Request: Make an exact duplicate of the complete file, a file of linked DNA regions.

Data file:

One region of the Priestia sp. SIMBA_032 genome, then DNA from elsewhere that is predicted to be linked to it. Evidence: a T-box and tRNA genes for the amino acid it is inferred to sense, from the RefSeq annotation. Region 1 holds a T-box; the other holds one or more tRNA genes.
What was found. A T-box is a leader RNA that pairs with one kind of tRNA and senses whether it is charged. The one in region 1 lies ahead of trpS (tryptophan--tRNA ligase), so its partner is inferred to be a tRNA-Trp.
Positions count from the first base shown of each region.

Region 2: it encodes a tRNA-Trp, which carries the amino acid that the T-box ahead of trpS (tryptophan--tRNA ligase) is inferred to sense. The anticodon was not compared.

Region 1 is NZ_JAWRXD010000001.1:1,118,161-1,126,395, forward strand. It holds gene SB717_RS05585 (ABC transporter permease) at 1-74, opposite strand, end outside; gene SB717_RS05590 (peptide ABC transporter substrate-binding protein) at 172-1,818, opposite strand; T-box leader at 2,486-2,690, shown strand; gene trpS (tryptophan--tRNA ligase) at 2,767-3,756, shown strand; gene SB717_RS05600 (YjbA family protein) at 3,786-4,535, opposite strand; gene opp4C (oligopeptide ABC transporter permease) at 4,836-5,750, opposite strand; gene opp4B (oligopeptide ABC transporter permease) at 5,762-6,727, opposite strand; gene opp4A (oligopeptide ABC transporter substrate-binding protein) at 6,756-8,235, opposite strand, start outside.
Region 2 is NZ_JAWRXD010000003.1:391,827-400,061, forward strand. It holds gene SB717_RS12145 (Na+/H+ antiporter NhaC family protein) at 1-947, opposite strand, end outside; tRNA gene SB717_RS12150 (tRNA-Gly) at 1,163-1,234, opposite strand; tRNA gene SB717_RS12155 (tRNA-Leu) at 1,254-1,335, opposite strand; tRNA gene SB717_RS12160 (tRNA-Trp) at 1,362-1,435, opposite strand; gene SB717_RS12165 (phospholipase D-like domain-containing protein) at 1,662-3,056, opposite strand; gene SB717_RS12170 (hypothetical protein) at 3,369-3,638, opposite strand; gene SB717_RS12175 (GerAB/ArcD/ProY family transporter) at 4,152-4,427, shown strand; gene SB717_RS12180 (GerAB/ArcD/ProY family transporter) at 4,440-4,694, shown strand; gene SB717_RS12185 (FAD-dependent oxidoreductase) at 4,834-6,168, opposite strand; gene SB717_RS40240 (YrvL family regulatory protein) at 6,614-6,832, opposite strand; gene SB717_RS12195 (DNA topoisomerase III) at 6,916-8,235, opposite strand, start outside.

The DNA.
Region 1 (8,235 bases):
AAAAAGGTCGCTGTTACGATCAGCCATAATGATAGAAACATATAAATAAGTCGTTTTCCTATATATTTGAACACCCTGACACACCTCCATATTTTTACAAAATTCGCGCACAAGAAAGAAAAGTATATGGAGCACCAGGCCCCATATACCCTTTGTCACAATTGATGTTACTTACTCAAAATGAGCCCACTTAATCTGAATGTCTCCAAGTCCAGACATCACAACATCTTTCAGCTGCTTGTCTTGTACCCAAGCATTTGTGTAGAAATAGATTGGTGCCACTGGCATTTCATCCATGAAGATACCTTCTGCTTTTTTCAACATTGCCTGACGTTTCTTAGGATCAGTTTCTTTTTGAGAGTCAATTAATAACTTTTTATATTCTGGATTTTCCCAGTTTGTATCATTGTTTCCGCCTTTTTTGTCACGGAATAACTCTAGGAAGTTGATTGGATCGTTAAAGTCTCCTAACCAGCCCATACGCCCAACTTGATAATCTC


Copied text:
One region of the Priestia sp. SIMBA_032 genome, then DNA from elsewhere that is predicted to be linked to it. Evidence: a T-box and tRNA genes for the amino acid it is inferred to sense, from the RefSeq annotation. Region 1 holds a T-box; the other holds one or more tRNA genes.
What was found. A T-box is a leader RNA that pairs with one kind of tRNA and senses whether it is charged. The one in region 1 lies ahead of trpS (tryptophan--tRNA ligase), so its partner is inferred to be a tRNA-Trp.
Positions count from the first base shown of each region.

Region 2: it encodes a tRNA-Trp, which carries the amino acid that the T-box ahead of trpS (tryptophan--tRNA ligase) is inferred to sense. The anticodon was not compared.

Region 1 is NZ_JAWRXD010000001.1:1,118,161-1,126,395, forward strand. It holds gene SB717_RS05585 (ABC transporter permease) at 1-74, opposite strand, end outside; gene SB717_RS05590 (peptide ABC transporter substrate-binding protein) at 172-1,818, opposite strand; T-box leader at 2,486-2,690, shown strand; gene trpS (tryptophan--tRNA ligase) at 2,767-3,756, shown strand; gene SB717_RS05600 (YjbA family protein) at 3,786-4,535, opposite strand; gene opp4C (oligopeptide ABC transporter permease) at 4,836-5,750, opposite strand; gene opp4B (oligopeptide ABC transporter permease) at 5,762-6,727, opposite strand; gene opp4A (oligopeptide ABC transporter substrate-binding protein) at 6,756-8,235, opposite strand, start outside.
Region 2 is NZ_JAWRXD010000003.1:391,827-400,061, forward strand. It holds gene SB717_RS12145 (Na+/H+ antiporter NhaC family protein) at 1-947, opposite strand, end outside; tRNA gene SB717_RS12150 (tRNA-Gly) at 1,163-1,234, opposite strand; tRNA gene SB717_RS12155 (tRNA-Leu) at 1,254-1,335, opposite strand; tRNA gene SB717_RS12160 (tRNA-Trp) at 1,362-1,435, opposite strand; gene SB717_RS12165 (phospholipase D-like domain-containing protein) at 1,662-3,056, opposite strand; gene SB717_RS12170 (hypothetical protein) at 3,369-3,638, opposite strand; gene SB717_RS12175 (GerAB/ArcD/ProY family transporter) at 4,152-4,427, shown strand; gene SB717_RS12180 (GerAB/ArcD/ProY family transporter) at 4,440-4,694, shown strand; gene SB717_RS12185 (FAD-dependent oxidoreductase) at 4,834-6,168, opposite strand; gene SB717_RS40240 (YrvL family regulatory protein) at 6,614-6,832, opposite strand; gene SB717_RS12195 (DNA topoisomerase III) at 6,916-8,235, opposite strand, start outside.

The DNA.
Region 1 (8,235 bases):
AAAAAGGTCGCTGTTACGATCAGCCATAATGATAGAAACATATAAATAAGTCGTTTTCCTATATATTTGAACACCCTGACACACCTCCATATTTTTACAAAATTCGCGCACAAGAAAGAAAAGTATATGGAGCACCAGGCCCCATATACCCTTTGTCACAATTGATGTTACTTACTCAAAATGAGCCCACTTAATCTGAATGTCTCCAAGTCCAGACATCACAACATCTTTCAGCTGCTTGTCTTGTACCCAAGCATTTGTGTAGAAATAGATTGGTGCCACTGGCATTTCATCCATGAAGATACCTTCTGCTTTTTTCAACATTGCCTGACGTTTCTTAGGATCAGTTTCTTTTTGAGAGTCAATTAATAACTTTTTATATTCTGGATTTTCCCAGTTTGTATCATTGTTTCCGCCTTTTTTGTCACGGAATAACTCTAGGAAGTTGATTGGATCGTTAAAGTCTCCTAACCAGCCCATACGCCCAACTTGATAATCTC